Tuur, Estonia's modern Bach

  • 2006-05-10
  • By Paul Morton

ELECTRIC GUITAR AND VIOLINS: Erkki-Sven Tuur began as Estonia's favorite rock and roller. Now he's a beloved classical composer.

TALLINN - Erkki-Sven Tuur is Estonia's second most famous composer. At 46, he's a good deal younger than the country's most famous composer, Arvo Part, the father of "holy minimalism." Born in 1935, Part's influences are centered on Russian classical and Orthodox church music. Tuur has written spiritual pieces as well, but he is very much a product of his generation, which apparently had a little more freedom to enjoy a thousand influences thanks to its late placement in musical history.

In his house in Hiiumaa Island, he absorbed his father's record collection of Bach, Mozart and Beethoven. Then there was the church. "It's very weird, but my parents were very sincerely religious people. Almost every Estonian had some relatives in the West, so some American gospel choirs and bands [Mahalia Jackson, The Imperials] reached our house." Later as teenage student in Tallinn, he was introduced by some older friends to the best progressive rock, like King Crimson, Yes and Genesis.

A professor in Tallinn with good contacts in the West played Central European and Scandinavian modernists like Boulez and Xenakis in class. From other sources, Tuur listened to Philip Glass and Steve Reich. "We couldn't analyze the scores of modern music, there was nothing really new in the music library. So there was a feeling of isolation. Still, we had better chances than the rest of the Soviet Union, so the situation wasn't so dark." He started composing music in the late '70s. In 1979, he and a few friends formed In Spe, a tremendously popular rock band in 1980s Estonia. He was always bringing in a range or instruments, sometimes the cello, sometimes the violin. Once he used brass instruments. When, by the middle of the decade, he decided he wanted to compose classical music, the transformation, such as it was, had occurred "absolutely naturally."

Though he mentions the most obvious influences here 's Gregorian chant, Bach ("the king of music") and Mahler 's he has his own style, in which tonal and atonal rhythms play against each other quite smoothly. One can only take so much. "I don't like to listen to music as background," Tuur says. "I like to concentrate on what I'm listening to or I prefer silence because my own music is playing in my head." He does listen to music in his car when he drives from Hiiumaa Island, where he lives, to Tallinn, where he keeps an apartment: jazz, rock, Brian Eno, and King Crimson, along with all the usual classical greats and modernists.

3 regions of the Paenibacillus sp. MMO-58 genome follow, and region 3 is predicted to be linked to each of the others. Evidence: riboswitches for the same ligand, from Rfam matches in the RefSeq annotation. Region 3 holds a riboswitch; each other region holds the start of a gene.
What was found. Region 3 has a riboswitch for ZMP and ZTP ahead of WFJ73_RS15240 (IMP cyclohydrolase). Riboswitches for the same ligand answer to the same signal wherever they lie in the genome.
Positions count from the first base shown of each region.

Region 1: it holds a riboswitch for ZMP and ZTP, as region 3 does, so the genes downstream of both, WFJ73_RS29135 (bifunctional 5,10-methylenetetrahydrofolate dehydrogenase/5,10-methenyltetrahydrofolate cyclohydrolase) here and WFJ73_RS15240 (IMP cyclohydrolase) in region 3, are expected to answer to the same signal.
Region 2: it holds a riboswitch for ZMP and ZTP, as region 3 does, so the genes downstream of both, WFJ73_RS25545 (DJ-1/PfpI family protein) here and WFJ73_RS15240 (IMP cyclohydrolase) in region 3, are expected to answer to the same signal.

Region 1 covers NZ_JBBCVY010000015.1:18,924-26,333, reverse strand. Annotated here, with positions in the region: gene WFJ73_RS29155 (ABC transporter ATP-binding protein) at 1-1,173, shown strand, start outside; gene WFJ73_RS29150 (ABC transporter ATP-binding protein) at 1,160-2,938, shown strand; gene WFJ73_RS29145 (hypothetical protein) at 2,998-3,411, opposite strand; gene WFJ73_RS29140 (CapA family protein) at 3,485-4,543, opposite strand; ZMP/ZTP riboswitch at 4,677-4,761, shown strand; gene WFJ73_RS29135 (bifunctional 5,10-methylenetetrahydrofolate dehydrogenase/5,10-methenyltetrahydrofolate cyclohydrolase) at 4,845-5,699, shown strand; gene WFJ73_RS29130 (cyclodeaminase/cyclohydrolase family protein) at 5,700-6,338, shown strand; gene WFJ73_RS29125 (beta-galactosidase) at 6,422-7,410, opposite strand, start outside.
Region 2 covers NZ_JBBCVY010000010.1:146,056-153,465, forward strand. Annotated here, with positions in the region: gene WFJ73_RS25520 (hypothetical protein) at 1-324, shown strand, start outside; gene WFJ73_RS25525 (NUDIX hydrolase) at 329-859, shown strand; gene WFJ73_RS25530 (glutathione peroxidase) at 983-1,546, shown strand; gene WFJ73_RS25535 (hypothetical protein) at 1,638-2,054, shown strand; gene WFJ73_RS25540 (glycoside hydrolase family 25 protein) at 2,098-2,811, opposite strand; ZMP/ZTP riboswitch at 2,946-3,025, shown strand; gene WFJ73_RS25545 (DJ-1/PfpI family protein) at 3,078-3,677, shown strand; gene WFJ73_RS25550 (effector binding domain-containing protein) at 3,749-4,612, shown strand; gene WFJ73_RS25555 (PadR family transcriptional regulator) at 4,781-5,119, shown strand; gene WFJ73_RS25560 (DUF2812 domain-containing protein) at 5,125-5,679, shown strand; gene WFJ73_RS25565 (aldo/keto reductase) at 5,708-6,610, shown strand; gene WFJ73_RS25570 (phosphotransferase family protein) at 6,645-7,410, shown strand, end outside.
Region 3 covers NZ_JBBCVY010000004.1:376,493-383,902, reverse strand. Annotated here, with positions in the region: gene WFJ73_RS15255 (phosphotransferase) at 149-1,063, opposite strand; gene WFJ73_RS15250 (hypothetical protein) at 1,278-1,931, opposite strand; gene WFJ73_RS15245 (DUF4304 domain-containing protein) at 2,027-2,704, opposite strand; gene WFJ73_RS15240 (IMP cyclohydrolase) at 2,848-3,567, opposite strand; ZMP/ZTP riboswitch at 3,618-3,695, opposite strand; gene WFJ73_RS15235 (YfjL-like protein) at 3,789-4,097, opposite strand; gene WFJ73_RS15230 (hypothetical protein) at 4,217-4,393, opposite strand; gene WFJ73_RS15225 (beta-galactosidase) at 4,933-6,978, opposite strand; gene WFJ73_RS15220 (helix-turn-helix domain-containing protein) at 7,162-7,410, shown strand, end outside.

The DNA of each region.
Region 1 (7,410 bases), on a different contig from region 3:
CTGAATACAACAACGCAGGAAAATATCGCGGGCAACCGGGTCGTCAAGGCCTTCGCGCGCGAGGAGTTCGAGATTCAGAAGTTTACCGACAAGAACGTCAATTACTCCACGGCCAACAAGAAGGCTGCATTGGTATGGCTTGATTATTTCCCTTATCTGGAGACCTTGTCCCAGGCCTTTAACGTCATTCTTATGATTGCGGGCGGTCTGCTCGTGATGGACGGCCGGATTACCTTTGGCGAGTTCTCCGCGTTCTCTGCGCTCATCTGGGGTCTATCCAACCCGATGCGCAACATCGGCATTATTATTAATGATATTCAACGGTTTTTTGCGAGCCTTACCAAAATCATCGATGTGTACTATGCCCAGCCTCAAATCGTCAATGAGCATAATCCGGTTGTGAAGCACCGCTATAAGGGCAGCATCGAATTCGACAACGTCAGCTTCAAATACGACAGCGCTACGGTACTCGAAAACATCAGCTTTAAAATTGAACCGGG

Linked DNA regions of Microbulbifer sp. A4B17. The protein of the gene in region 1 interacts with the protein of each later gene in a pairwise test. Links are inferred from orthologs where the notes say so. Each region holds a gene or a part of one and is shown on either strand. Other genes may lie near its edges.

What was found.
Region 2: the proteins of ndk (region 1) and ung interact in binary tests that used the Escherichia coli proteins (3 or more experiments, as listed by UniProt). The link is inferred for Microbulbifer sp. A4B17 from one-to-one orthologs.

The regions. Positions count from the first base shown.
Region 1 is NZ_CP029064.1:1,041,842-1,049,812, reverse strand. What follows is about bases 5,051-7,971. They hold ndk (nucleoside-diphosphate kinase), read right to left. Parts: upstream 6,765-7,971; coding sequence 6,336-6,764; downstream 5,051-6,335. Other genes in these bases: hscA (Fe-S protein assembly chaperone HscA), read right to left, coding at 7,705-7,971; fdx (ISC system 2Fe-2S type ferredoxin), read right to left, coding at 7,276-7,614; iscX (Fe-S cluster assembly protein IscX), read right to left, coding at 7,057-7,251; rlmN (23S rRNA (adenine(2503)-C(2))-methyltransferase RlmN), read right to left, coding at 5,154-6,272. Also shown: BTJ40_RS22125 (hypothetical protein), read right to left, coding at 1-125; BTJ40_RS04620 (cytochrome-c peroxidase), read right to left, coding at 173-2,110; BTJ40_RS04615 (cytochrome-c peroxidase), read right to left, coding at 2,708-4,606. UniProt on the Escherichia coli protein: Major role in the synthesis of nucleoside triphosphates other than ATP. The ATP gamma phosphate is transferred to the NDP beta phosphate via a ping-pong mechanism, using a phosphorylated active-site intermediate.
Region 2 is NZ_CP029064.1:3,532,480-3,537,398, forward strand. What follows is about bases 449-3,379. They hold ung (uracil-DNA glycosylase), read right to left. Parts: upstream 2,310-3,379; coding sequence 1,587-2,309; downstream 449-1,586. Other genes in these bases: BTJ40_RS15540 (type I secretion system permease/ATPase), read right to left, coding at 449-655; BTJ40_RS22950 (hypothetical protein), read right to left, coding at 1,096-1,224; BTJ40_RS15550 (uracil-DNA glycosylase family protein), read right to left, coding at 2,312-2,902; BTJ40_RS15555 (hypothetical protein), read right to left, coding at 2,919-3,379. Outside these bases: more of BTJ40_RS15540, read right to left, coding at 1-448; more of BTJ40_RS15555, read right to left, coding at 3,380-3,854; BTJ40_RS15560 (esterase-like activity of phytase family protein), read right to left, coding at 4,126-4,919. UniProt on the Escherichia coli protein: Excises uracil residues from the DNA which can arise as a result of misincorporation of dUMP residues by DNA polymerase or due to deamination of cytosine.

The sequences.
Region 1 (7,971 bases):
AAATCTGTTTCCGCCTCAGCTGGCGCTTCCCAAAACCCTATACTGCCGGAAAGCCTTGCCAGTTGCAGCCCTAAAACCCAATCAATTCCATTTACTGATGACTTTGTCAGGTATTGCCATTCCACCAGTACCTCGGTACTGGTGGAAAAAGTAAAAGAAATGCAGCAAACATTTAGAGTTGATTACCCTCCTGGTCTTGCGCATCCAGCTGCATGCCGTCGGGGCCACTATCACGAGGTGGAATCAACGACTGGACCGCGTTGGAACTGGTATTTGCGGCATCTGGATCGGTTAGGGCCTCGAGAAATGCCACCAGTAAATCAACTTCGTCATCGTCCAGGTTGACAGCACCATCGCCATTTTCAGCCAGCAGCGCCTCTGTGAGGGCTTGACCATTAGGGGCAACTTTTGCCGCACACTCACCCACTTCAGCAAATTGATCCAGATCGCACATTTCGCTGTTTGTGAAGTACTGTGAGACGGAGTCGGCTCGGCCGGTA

Classical stardom
Tuur sat down to talk on a Saturday in Tallinn a few weeks ago, during one of his excursions onto the mainland. He's a tall, thin handsome man, with mildly unruly hair. Though he sat for the entire interview, he was very physical, swaying from side to side when he was trying to illustrate a difficult point. He was dressed head-to-toe, in black, as much hipster rock and roller as classical composer. There's nothing novel anymore, if there ever was, about classical composers and musicians playing across genres. Too often, the exercises sound like failed experiments, the work of unimaginative provocateurs. "I like to build up synthesis between these separate 'musical islands,'" he says. "When you combine rock and orchestra, the result, too often, is empty crossover and very cheap. I'm interested in synthesizing the very essence of these things." When Tuur, for example, sets the soft lingering notes of a piano against the falling strings of an electric guitar in "Architectonics V" (1991), he is creating a perfectly natural call-and-response. His Symphony No. 5, which premiered in Stuttgart last year, included an orchestra, a jazz big band, and an electric guitar, whose part was completely improvised.